II. Who Is in Child Care

Table 2:


Hours in Child Care for Preschool Children of Mothers Working 20+ Hours per Week
National Survey of America's Families: Milwaukee County, 1999
Family Income as a % of Poverty Level:
Less than 150% 150-299% 300% or above ALL
Children with mother employed 20+ hr/wk 9,037 11,780 18,395 39,212
Hours in work-related child care:
Full-time day care, 40+hours/week 51% 46% 38% 43%
Part-time care, 20-39 hours/week 24% 20% 27% 24%
Part-time care, less than 20 hr/week 9% 14% 19% 15%
None 16% 20% 16% 17%
TOTAL 100% 100% 100% 100%

Graph 2:

Hours in Child
Care for Children with Mothers Employed at Least Half-Time

III. Type of Care Selected: Group, Relative or Non-Relative

The type of full-time care selected by employed mothers varies by income level of the family and the presence of a child care subsidy. This analysis examined the full-time care used for preschool children with mothers employed 20 hours or more a week. (Note: In the NSAF relative care does not include care by a parent or other family member living in the household. Only child care by non-household members is considered in the analysis.)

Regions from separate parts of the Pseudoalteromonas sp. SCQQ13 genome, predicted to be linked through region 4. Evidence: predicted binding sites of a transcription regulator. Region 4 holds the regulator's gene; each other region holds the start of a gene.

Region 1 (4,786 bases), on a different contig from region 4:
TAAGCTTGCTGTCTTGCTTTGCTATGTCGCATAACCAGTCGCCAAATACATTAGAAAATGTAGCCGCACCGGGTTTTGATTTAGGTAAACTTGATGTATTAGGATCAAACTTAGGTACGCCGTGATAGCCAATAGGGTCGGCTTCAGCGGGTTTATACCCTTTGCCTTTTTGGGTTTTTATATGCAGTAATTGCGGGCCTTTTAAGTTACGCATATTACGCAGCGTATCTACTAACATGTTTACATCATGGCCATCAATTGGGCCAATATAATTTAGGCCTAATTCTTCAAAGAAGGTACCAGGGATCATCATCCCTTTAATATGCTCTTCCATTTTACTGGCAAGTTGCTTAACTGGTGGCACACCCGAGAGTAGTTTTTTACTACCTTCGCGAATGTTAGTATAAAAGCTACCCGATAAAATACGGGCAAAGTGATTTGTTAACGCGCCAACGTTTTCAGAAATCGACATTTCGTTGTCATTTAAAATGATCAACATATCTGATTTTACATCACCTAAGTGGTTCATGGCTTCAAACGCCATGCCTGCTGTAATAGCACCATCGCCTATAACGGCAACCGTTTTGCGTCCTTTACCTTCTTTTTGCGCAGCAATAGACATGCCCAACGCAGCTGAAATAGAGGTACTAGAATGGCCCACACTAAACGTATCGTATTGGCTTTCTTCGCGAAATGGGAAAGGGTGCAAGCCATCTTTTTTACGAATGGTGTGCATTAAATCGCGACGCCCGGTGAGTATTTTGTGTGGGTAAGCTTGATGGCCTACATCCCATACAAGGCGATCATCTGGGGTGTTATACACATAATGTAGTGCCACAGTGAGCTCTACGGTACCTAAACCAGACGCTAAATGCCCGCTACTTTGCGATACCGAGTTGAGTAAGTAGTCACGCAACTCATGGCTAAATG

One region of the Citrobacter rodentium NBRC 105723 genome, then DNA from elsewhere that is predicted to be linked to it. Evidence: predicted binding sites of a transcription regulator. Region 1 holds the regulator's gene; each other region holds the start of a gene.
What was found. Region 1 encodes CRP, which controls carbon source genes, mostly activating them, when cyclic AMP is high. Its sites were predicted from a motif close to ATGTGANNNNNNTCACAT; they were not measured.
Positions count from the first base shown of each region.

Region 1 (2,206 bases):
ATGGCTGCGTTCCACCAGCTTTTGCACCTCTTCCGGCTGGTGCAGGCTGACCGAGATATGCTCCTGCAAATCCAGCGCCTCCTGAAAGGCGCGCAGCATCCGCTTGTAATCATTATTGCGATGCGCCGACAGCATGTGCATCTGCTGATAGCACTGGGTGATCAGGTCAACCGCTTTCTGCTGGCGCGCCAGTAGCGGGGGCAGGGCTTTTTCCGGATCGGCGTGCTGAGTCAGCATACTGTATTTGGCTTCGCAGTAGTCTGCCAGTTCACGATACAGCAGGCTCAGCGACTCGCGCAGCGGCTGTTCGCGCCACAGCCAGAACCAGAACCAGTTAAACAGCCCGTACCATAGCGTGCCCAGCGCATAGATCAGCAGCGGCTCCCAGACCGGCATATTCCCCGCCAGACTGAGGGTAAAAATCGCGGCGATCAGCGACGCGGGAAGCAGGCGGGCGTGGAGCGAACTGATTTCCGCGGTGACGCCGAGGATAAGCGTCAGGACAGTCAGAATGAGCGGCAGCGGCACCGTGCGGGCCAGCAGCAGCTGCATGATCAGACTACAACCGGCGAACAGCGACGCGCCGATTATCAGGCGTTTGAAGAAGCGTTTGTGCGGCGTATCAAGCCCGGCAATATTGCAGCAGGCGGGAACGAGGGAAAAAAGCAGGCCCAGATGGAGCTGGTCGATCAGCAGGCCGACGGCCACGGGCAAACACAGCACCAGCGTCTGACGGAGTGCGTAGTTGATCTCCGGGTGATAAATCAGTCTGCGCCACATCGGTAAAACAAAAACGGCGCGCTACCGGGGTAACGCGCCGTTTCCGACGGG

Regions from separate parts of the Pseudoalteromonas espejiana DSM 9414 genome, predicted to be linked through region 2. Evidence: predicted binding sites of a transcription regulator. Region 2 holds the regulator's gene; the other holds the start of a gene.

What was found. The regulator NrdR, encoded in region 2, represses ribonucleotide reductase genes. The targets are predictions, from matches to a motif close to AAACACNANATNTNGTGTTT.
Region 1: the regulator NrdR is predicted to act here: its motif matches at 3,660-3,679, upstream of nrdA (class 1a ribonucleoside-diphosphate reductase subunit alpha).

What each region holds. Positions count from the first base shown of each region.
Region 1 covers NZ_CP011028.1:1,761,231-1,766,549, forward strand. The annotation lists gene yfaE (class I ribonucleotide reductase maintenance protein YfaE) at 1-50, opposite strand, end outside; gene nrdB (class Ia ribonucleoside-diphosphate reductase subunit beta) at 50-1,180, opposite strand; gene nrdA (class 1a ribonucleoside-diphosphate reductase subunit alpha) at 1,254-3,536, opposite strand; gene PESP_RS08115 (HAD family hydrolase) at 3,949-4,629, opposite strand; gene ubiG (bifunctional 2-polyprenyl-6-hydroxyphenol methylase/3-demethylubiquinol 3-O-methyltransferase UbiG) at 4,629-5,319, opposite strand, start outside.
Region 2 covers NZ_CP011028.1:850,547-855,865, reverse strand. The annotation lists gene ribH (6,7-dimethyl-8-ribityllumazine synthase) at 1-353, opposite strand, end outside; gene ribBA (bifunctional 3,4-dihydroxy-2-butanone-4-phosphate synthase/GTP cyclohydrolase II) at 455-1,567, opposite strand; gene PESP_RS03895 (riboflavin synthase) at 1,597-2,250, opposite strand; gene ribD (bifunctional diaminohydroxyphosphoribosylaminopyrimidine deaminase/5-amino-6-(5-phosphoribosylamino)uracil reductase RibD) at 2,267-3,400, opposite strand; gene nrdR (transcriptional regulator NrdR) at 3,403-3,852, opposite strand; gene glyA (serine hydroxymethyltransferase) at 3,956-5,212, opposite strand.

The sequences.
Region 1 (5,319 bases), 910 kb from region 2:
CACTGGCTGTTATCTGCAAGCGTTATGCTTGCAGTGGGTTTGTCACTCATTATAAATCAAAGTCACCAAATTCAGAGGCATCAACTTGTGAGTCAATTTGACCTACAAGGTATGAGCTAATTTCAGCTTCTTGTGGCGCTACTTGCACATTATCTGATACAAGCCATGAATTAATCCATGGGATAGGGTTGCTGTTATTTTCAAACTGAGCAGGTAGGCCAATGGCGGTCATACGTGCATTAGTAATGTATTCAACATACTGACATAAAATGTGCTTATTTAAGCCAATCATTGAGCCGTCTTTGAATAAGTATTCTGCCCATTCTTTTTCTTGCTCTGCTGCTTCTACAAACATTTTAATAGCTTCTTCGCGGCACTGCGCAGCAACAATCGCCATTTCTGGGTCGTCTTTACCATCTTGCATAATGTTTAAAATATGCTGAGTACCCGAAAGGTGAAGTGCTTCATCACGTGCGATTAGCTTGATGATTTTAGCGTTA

Table 3:


Full-Time Care Preferences for Preschool Children
(Where Child is in Day Care 40+ Hours per Week and Mother Is Employed 20+ Hours per Week)

National Survey of America's Families: Milwaukee County, 1999
Family Income as a % of Poverty Level:
Less than 150% 150-299% 300% or above ALL
Full-time care preferences
Relative care 28% 43% 20% 30%
Group care 69% 28% 52% 48%
Other 3% 29% 28% 22%
TOTAL 100% 100% 100% 100%

Graph 3:

Type of Full-
Time Preschool Care Selected by Milwaukee County Mothers Working  20 or More Hours a
Week

Graph 4:

Who Uses
Relatives for Full-Time and Part-Time Child Care

The NSAF survey collected information on whether child care was subsidized, with subsidies most often cited as coming from the welfare department, social service agency or other agency, a sliding fee scale, or in a very few cases as an employer subsidy.